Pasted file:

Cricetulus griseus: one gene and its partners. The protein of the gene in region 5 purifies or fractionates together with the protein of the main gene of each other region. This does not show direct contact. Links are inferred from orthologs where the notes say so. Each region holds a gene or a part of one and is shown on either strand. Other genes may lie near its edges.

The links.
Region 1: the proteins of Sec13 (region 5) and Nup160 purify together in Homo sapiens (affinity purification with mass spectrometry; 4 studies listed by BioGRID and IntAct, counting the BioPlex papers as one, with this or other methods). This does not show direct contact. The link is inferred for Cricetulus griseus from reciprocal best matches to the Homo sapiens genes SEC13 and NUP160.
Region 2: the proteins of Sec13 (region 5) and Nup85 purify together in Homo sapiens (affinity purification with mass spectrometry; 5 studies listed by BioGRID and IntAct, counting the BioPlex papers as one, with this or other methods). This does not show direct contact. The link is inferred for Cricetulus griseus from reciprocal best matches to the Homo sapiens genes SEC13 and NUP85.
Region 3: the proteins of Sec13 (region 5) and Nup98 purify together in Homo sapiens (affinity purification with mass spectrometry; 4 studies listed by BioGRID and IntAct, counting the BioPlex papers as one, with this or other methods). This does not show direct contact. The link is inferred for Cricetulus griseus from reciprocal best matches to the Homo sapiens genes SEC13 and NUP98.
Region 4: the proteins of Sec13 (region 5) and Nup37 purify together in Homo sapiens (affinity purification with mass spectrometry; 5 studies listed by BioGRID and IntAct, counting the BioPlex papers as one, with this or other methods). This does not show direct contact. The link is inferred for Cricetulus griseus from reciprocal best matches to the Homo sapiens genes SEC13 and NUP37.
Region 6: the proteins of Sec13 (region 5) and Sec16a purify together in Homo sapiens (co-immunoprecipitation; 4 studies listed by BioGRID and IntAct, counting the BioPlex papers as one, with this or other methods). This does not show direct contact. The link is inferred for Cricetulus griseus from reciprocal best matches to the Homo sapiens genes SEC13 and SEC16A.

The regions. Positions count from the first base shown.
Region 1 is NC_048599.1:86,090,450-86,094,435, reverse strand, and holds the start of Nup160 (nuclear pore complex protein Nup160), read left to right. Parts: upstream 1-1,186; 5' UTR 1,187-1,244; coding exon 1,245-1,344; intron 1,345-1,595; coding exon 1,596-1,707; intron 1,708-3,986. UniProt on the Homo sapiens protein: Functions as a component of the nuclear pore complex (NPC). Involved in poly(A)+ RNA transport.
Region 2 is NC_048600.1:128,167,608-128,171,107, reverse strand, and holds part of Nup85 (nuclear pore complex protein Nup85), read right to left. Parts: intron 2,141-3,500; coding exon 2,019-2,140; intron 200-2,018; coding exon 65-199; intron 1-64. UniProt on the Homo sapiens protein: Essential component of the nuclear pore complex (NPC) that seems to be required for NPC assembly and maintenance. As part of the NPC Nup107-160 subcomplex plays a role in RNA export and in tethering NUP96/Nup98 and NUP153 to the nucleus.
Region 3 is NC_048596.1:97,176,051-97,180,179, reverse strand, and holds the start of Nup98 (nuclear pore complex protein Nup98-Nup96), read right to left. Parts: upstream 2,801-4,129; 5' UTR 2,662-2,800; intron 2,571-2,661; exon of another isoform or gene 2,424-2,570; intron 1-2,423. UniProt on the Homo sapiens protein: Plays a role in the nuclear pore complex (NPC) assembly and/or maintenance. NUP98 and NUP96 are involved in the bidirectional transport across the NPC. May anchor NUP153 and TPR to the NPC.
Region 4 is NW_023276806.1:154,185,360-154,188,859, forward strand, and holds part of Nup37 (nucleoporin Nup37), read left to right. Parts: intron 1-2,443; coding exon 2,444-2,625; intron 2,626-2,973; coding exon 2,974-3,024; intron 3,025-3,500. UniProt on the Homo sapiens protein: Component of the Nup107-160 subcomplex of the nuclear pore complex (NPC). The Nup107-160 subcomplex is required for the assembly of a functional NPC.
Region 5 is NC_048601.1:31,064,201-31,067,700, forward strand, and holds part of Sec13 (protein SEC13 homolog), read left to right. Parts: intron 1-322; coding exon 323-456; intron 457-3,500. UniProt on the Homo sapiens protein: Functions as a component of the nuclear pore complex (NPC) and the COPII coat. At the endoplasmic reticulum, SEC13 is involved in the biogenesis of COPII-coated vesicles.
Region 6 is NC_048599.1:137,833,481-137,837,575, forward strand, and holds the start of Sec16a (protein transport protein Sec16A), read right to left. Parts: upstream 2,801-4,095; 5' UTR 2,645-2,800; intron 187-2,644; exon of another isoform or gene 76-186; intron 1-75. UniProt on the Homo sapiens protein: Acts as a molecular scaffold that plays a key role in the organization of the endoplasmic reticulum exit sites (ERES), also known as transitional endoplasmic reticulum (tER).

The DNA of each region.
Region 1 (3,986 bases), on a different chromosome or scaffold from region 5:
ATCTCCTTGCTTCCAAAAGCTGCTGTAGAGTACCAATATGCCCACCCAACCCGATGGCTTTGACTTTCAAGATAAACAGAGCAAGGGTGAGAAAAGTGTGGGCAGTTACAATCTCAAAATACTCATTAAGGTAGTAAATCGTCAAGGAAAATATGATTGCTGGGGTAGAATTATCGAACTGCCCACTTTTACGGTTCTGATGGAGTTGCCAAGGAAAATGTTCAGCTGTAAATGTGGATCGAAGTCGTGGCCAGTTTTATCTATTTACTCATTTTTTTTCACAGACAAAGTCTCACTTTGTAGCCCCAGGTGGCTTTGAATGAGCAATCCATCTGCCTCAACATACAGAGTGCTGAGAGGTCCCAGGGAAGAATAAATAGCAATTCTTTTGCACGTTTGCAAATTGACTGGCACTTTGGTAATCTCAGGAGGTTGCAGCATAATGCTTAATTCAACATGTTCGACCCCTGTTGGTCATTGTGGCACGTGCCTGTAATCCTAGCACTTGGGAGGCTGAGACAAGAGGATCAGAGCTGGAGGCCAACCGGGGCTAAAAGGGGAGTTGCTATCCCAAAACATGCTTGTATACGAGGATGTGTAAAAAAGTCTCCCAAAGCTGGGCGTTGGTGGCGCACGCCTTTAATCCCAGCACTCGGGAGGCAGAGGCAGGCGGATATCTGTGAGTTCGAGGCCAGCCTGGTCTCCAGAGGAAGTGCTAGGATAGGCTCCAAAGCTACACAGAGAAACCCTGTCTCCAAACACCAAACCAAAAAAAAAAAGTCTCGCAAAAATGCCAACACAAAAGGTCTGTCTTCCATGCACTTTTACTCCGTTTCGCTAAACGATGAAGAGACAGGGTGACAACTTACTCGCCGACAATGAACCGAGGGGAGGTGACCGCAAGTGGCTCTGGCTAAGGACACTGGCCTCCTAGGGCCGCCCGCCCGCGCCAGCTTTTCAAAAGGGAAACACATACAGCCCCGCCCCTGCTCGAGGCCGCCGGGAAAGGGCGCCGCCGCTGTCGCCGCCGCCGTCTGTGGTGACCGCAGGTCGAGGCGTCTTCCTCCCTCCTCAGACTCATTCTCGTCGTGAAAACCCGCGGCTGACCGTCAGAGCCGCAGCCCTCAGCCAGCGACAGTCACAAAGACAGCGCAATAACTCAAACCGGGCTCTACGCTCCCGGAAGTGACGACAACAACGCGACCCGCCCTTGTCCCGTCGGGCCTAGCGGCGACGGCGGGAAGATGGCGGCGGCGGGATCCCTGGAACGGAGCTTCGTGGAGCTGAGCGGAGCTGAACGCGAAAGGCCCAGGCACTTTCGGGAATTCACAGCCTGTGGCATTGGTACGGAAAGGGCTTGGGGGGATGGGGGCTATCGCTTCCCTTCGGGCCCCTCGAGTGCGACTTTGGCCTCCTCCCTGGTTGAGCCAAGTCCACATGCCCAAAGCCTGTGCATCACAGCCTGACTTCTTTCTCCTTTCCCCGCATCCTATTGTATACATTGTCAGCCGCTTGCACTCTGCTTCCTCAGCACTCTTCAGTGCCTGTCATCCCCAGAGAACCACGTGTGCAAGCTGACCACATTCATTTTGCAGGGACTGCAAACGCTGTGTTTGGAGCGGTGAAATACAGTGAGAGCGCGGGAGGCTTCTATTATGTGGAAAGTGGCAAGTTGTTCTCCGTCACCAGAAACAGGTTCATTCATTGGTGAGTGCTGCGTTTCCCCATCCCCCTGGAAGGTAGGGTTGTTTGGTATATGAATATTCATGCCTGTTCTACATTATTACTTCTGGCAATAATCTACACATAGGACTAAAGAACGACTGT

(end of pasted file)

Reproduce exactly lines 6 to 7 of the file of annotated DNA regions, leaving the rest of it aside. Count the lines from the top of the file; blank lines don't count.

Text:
Region 4: the proteins of Sec13 (region 5) and Nup37 purify together in Homo sapiens (affinity purification with mass spectrometry; 5 studies listed by BioGRID and IntAct, counting the BioPlex papers as one, with this or other methods). This does not show direct contact. The link is inferred for Cricetulus griseus from reciprocal best matches to the Homo sapiens genes SEC13 and NUP37.
Region 6: the proteins of Sec13 (region 5) and Sec16a purify together in Homo sapiens (co-immunoprecipitation; 4 studies listed by BioGRID and IntAct, counting the BioPlex papers as one, with this or other methods). This does not show direct contact. The link is inferred for Cricetulus griseus from reciprocal best matches to the Homo sapiens genes SEC13 and SEC16A.